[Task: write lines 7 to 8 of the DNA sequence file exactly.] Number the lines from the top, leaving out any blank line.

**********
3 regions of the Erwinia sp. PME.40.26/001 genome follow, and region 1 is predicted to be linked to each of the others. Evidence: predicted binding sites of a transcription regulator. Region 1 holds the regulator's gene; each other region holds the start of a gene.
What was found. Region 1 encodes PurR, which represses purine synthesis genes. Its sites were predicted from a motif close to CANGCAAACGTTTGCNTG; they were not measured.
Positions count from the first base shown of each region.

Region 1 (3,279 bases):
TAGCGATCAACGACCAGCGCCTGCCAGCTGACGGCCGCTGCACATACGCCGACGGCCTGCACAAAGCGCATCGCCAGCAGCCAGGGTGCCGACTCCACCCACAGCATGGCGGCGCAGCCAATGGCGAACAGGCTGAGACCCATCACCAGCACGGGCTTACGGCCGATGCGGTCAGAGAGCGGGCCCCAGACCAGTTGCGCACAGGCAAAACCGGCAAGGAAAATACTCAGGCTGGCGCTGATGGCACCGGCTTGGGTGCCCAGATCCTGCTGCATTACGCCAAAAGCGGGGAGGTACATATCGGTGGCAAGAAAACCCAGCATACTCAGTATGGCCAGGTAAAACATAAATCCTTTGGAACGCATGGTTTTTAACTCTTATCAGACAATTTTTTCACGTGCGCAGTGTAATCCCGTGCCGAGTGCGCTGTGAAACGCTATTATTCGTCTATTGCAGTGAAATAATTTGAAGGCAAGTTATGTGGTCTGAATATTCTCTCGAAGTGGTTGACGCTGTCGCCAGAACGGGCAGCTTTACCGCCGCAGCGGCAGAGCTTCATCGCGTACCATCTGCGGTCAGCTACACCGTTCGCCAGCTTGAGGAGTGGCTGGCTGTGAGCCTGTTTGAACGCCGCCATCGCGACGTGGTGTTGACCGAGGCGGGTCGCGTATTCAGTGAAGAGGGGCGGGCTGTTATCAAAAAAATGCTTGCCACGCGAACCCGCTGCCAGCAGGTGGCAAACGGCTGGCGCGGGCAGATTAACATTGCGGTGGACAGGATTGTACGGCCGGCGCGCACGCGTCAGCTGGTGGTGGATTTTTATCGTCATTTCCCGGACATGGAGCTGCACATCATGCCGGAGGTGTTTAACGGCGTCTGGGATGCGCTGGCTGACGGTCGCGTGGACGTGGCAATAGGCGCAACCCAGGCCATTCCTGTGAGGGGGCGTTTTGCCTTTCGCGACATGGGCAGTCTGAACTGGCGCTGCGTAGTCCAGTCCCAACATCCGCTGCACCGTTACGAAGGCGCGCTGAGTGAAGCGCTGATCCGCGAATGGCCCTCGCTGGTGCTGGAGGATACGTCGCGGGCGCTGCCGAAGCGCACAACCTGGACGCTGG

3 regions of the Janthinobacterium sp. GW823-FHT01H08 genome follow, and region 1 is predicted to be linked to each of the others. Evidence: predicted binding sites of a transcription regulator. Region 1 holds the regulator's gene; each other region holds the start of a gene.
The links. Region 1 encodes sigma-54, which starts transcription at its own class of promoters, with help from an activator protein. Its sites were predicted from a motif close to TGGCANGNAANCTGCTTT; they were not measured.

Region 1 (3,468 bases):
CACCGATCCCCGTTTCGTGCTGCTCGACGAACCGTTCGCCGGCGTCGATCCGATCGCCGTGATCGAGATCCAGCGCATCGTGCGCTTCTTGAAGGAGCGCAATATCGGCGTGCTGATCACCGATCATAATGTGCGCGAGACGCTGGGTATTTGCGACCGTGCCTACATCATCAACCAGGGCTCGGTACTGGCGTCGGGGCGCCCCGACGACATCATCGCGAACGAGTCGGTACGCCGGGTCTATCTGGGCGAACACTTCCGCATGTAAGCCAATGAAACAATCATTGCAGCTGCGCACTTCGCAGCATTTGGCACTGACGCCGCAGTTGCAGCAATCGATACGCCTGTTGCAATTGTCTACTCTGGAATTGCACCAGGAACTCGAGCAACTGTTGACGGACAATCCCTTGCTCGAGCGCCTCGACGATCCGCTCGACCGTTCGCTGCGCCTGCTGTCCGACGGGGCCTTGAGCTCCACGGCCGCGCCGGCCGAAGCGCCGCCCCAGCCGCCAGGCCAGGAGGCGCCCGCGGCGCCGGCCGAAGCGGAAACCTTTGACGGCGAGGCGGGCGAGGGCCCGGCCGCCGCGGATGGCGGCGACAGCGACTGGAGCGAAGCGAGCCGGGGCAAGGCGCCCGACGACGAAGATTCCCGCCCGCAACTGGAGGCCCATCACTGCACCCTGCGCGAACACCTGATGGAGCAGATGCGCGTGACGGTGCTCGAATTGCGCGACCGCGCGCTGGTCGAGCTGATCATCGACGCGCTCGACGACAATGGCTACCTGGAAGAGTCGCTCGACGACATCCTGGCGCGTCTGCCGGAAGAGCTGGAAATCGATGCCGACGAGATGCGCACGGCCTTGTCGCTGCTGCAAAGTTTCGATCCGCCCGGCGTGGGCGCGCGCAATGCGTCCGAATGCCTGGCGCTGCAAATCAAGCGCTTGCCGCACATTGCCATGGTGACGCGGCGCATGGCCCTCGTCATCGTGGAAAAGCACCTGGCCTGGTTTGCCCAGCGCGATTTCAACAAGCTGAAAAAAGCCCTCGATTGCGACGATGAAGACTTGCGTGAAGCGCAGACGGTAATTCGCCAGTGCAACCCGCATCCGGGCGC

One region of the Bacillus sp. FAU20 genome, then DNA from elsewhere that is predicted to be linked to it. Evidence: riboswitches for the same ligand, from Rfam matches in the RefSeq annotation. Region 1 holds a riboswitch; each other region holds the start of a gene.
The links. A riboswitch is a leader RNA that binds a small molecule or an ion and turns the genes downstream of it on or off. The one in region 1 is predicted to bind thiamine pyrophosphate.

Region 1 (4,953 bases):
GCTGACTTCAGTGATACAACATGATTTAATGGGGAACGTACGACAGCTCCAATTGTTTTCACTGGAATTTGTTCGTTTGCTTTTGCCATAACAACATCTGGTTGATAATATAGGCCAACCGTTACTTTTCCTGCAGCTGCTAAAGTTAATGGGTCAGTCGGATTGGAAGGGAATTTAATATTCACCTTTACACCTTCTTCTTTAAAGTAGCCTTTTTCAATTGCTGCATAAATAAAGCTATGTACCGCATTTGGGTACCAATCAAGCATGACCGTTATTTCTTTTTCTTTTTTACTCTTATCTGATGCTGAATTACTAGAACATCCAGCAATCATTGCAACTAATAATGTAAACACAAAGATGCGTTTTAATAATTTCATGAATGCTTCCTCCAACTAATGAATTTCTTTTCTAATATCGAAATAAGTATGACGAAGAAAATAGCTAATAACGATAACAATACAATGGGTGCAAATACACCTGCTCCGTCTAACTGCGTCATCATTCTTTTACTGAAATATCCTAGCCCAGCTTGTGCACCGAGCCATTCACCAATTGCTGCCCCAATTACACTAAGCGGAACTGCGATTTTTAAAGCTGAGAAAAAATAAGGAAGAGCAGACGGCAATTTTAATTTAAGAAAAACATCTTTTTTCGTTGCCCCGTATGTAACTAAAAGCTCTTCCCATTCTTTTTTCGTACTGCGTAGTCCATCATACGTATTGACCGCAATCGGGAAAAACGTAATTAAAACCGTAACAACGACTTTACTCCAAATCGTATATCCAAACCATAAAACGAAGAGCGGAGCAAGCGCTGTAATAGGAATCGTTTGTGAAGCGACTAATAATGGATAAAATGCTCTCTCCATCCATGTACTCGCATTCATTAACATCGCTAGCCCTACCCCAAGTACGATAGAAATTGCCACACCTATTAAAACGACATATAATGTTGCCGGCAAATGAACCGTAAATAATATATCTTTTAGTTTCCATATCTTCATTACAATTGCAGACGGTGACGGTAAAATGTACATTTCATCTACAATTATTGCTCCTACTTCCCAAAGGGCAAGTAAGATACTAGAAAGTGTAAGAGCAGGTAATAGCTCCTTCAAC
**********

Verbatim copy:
The links. Region 1 encodes sigma-54, which starts transcription at its own class of promoters, with help from an activator protein. Its sites were predicted from a motif close to TGGCANGNAANCTGCTTT; they were not measured.

Region 1 (3,468 bases):